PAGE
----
Hey Folks, You Dug Your Debt-Filled Grave, Now Lie in It: Books

Hedrick Smith
Hedrick Smith is the author of "Who Stole the American Dream?" Photographer: Foster Wiley/Random House via Bloomberg

Hedrick Smith is a dogged assembler of data. Practically every page of his “Who Stole the American Dream?” crawls with numbers, statistics and percentages like the following:

“The top 0.1 percent -- about 315,000 people out of 315 million Americans -- garner roughly half of all capital gains in the U.S.”

“CEO pay ... rocketed from 40 times the pay of an average company worker in 1980 to nearly 400 times by 2000.”

“The typical 401(k) nest egg of people in their 60s ... is $84,469,” yet “analysts project that most retired couples will spend $200,000 on [health-related] items only partially covered by Medicare.”

This and similar material, which deserves to be thundered by an Old Testament prophet, is cushioned in a drone fit for an agricultural report.

Smith was a celebrated reporter for the New York Times. His lack of a discernible style probably results from many decades of suppressing his own voice in the interest of reporting the news objectively.

The 400-plus pages of drab, personality-free prose he has assembled on all the ways the rich have been sticking it to the middle class since the late 1970s read like a Times investigative report from hell. You can admire the book’s usefulness and still get indigestion reading it.

Golden Era

Moreover, it’s padded. It begins with 40 pages of throat-clearing that describe the golden era before everything went sour.

(The only reason I can think of for Smith to bring up the 1963 March on Washington -- a “festival of democracy” that may have been “history in the making” but wasn’t really about the middle class -- is to let us to know he was there.)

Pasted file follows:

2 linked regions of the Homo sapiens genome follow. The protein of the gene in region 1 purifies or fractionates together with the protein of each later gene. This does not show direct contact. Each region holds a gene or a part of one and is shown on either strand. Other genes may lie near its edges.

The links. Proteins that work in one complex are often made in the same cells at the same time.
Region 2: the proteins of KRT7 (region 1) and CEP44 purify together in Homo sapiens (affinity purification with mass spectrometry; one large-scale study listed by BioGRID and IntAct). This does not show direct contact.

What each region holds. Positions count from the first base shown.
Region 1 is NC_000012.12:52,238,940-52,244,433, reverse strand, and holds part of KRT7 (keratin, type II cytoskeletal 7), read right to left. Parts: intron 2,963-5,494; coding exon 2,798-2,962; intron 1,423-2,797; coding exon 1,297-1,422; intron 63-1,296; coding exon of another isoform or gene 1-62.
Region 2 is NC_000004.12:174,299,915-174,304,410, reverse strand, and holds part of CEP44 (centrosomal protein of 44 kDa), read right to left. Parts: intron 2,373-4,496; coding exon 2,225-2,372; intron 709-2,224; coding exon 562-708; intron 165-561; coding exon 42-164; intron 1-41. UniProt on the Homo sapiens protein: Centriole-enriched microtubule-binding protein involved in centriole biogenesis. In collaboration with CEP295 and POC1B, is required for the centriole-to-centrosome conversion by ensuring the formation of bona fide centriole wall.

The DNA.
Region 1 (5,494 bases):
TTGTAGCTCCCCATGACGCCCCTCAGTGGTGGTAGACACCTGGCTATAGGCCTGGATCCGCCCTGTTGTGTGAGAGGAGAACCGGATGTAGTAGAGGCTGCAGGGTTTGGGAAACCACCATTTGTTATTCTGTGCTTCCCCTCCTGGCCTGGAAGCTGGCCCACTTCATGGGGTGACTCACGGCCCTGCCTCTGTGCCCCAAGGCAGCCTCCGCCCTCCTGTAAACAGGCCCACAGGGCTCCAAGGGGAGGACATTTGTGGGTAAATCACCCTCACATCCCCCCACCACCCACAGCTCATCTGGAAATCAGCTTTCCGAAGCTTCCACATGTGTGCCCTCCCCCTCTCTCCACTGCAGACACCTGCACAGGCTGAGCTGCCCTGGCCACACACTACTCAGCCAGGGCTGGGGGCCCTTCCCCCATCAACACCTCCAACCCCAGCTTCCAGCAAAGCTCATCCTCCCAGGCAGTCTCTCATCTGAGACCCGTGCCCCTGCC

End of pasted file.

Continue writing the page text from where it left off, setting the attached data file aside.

Three culminating chapters on Congressional gridlock, the rise of the far right and lunatic defense spending are old news that could have been covered in several paragraphs.

More seriously damning: Although Smith is obviously concerned that the wealth gap is damaging American society, his blandness suggests a dearth of real anger that, in turn, hints at an insufficiency of analysis.

He’s informative on the disaster that 401(k) plans have turned out to be for middle-income earners, on the way corporations have used bankruptcy law to decimate worker pension plans while rewarding executives with millions and on how an increasingly rightward-leaning Congress has made these injustices possible.

Fooling Voters

But somebody put those legislators into office. Smith thinks American voters have been fooled; I refuse to believe they’re that dumb. I’m convinced they were voting their values - - and nowhere does Smith offer a critique of a consumerist society that has spiraled out of control.

Is the CEO with a yacht, a private jet and a 30,000-square-foot mansion different in kind from the salaried worker whose day isn’t complete without a new kitchen appliance from Amazon?

All that credit-card debt didn’t mount up just because people were buying socks for their children. As Smith observes, with atypical asperity: “We Americans have done it to ourselves.”

Digging Out

Yet his closing 10-point program for getting ourselves out of the hole we’ve dug doesn’t seem to have come from the same keyboard that’s just spent 40-plus pages delineating the reasons Congress has ground to a standstill.

For example: He advocates removing the cap on the payroll tax for incomes above $106,800 and either increasing Medicare premiums for the top 10 percent of earners or applying a means test for coverage.

He also proposes drawing down American troops in foreign lands -- a sensible idea, given that our defense spending is “roughly equal to the total of defense expenditures for all the other nations in the world.”

Maybe some of them could be ordered to hold Republican legislators hostage, since, unless something very surprising happens in November, that’s the only way his tax proposals have a prayer of being enacted into law.

“Who Stole the American Dream?” is published by Random House (557 pages, $30). To buy this book in North America, click here.

(Craig Seligman is a critic for Muse, the arts and leisure section of Bloomberg News. The opinions expressed are his own.)

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